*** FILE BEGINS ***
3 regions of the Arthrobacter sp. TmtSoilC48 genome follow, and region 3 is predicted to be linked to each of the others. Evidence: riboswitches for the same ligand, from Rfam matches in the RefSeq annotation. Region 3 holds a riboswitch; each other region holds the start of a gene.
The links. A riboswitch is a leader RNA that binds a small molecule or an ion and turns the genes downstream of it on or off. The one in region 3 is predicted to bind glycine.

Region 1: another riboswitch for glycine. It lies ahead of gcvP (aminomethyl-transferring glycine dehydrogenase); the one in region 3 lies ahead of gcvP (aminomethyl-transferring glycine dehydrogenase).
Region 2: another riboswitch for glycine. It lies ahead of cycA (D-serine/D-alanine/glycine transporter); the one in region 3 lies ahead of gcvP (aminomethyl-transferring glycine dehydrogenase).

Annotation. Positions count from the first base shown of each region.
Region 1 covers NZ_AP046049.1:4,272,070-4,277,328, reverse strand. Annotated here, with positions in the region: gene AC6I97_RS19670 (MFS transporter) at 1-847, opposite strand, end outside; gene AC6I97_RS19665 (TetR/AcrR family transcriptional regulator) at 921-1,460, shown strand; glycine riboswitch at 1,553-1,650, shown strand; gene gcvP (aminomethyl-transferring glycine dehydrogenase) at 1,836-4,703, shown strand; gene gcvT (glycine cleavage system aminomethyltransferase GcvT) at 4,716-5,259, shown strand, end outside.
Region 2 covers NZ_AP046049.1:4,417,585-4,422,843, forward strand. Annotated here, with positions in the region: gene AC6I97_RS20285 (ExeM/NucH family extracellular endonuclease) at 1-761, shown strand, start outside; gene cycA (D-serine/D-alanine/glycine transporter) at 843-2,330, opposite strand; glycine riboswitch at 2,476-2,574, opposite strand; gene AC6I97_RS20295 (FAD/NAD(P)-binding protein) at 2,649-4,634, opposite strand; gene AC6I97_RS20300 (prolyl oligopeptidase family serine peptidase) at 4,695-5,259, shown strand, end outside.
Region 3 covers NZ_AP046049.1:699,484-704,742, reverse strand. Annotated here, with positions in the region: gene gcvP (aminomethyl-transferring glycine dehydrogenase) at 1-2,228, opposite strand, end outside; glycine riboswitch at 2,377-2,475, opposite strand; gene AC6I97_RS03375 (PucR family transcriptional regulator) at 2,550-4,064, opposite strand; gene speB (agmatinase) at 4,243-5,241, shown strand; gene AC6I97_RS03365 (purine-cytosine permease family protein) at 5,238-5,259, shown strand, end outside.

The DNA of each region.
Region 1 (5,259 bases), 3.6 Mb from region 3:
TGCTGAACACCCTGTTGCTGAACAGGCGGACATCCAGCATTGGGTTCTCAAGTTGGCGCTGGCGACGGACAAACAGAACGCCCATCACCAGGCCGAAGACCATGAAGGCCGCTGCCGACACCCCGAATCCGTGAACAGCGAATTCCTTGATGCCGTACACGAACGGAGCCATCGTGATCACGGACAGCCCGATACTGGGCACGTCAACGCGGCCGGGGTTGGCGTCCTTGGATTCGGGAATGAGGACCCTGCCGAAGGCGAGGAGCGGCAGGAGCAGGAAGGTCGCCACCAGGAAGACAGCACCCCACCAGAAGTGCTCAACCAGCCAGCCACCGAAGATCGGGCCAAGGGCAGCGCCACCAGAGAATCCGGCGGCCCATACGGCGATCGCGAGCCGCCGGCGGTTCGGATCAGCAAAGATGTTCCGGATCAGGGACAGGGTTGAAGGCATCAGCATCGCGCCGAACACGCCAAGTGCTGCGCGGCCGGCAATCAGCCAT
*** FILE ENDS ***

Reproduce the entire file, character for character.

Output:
3 regions of the Arthrobacter sp. TmtSoilC48 genome follow, and region 3 is predicted to be linked to each of the others. Evidence: riboswitches for the same ligand, from Rfam matches in the RefSeq annotation. Region 3 holds a riboswitch; each other region holds the start of a gene.
The links. A riboswitch is a leader RNA that binds a small molecule or an ion and turns the genes downstream of it on or off. The one in region 3 is predicted to bind glycine.

Region 1: another riboswitch for glycine. It lies ahead of gcvP (aminomethyl-transferring glycine dehydrogenase); the one in region 3 lies ahead of gcvP (aminomethyl-transferring glycine dehydrogenase).
Region 2: another riboswitch for glycine. It lies ahead of cycA (D-serine/D-alanine/glycine transporter); the one in region 3 lies ahead of gcvP (aminomethyl-transferring glycine dehydrogenase).

Annotation. Positions count from the first base shown of each region.
Region 1 covers NZ_AP046049.1:4,272,070-4,277,328, reverse strand. Annotated here, with positions in the region: gene AC6I97_RS19670 (MFS transporter) at 1-847, opposite strand, end outside; gene AC6I97_RS19665 (TetR/AcrR family transcriptional regulator) at 921-1,460, shown strand; glycine riboswitch at 1,553-1,650, shown strand; gene gcvP (aminomethyl-transferring glycine dehydrogenase) at 1,836-4,703, shown strand; gene gcvT (glycine cleavage system aminomethyltransferase GcvT) at 4,716-5,259, shown strand, end outside.
Region 2 covers NZ_AP046049.1:4,417,585-4,422,843, forward strand. Annotated here, with positions in the region: gene AC6I97_RS20285 (ExeM/NucH family extracellular endonuclease) at 1-761, shown strand, start outside; gene cycA (D-serine/D-alanine/glycine transporter) at 843-2,330, opposite strand; glycine riboswitch at 2,476-2,574, opposite strand; gene AC6I97_RS20295 (FAD/NAD(P)-binding protein) at 2,649-4,634, opposite strand; gene AC6I97_RS20300 (prolyl oligopeptidase family serine peptidase) at 4,695-5,259, shown strand, end outside.
Region 3 covers NZ_AP046049.1:699,484-704,742, reverse strand. Annotated here, with positions in the region: gene gcvP (aminomethyl-transferring glycine dehydrogenase) at 1-2,228, opposite strand, end outside; glycine riboswitch at 2,377-2,475, opposite strand; gene AC6I97_RS03375 (PucR family transcriptional regulator) at 2,550-4,064, opposite strand; gene speB (agmatinase) at 4,243-5,241, shown strand; gene AC6I97_RS03365 (purine-cytosine permease family protein) at 5,238-5,259, shown strand, end outside.

The DNA of each region.
Region 1 (5,259 bases), 3.6 Mb from region 3:
TGCTGAACACCCTGTTGCTGAACAGGCGGACATCCAGCATTGGGTTCTCAAGTTGGCGCTGGCGACGGACAAACAGAACGCCCATCACCAGGCCGAAGACCATGAAGGCCGCTGCCGACACCCCGAATCCGTGAACAGCGAATTCCTTGATGCCGTACACGAACGGAGCCATCGTGATCACGGACAGCCCGATACTGGGCACGTCAACGCGGCCGGGGTTGGCGTCCTTGGATTCGGGAATGAGGACCCTGCCGAAGGCGAGGAGCGGCAGGAGCAGGAAGGTCGCCACCAGGAAGACAGCACCCCACCAGAAGTGCTCAACCAGCCAGCCACCGAAGATCGGGCCAAGGGCAGCGCCACCAGAGAATCCGGCGGCCCATACGGCGATCGCGAGCCGCCGGCGGTTCGGATCAGCAAAGATGTTCCGGATCAGGGACAGGGTTGAAGGCATCAGCATCGCGCCGAACACGCCAAGTGCTGCGCGGCCGGCAATCAGCCAT